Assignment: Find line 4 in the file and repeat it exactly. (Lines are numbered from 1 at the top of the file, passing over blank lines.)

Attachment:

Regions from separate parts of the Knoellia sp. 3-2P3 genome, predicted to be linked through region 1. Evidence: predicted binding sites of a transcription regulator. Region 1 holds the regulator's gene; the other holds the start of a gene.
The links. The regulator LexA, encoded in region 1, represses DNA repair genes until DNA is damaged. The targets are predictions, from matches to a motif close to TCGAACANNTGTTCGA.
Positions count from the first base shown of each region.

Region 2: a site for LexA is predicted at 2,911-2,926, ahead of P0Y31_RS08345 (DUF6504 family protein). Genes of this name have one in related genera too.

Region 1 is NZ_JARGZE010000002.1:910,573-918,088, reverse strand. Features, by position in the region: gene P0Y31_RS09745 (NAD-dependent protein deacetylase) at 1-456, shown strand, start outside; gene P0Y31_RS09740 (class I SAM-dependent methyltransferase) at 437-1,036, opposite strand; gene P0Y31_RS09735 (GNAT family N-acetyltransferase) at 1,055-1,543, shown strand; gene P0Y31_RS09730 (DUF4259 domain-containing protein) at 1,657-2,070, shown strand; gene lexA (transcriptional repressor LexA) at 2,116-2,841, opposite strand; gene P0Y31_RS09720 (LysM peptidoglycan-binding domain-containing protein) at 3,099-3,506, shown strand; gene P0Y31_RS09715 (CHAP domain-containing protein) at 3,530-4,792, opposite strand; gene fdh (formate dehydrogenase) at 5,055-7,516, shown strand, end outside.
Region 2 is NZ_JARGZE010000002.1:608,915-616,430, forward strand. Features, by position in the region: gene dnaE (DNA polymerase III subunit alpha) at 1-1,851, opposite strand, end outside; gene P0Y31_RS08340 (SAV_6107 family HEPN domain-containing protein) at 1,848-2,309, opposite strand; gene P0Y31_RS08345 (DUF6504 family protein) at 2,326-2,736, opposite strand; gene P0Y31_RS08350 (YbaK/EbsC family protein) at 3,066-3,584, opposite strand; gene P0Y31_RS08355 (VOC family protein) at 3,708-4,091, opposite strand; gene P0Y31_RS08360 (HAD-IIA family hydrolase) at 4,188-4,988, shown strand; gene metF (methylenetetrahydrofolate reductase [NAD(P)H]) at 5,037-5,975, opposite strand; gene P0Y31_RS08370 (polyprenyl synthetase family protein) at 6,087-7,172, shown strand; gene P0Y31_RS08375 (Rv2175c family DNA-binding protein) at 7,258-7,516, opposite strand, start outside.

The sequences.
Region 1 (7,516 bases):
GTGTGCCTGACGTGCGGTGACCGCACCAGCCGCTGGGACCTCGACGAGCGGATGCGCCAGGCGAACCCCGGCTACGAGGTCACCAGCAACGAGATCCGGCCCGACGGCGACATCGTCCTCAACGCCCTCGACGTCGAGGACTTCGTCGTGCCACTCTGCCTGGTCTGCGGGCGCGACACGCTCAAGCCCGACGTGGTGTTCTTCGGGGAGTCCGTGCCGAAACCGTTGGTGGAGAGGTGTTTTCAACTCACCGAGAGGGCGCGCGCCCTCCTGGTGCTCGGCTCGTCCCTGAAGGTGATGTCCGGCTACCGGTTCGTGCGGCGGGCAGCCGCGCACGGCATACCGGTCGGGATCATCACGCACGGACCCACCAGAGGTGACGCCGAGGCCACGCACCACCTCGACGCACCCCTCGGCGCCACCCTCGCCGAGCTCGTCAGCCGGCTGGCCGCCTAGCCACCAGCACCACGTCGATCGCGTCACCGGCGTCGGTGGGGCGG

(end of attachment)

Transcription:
Region 2: a site for LexA is predicted at 2,911-2,926, ahead of P0Y31_RS08345 (DUF6504 family protein). Genes of this name have one in related genera too.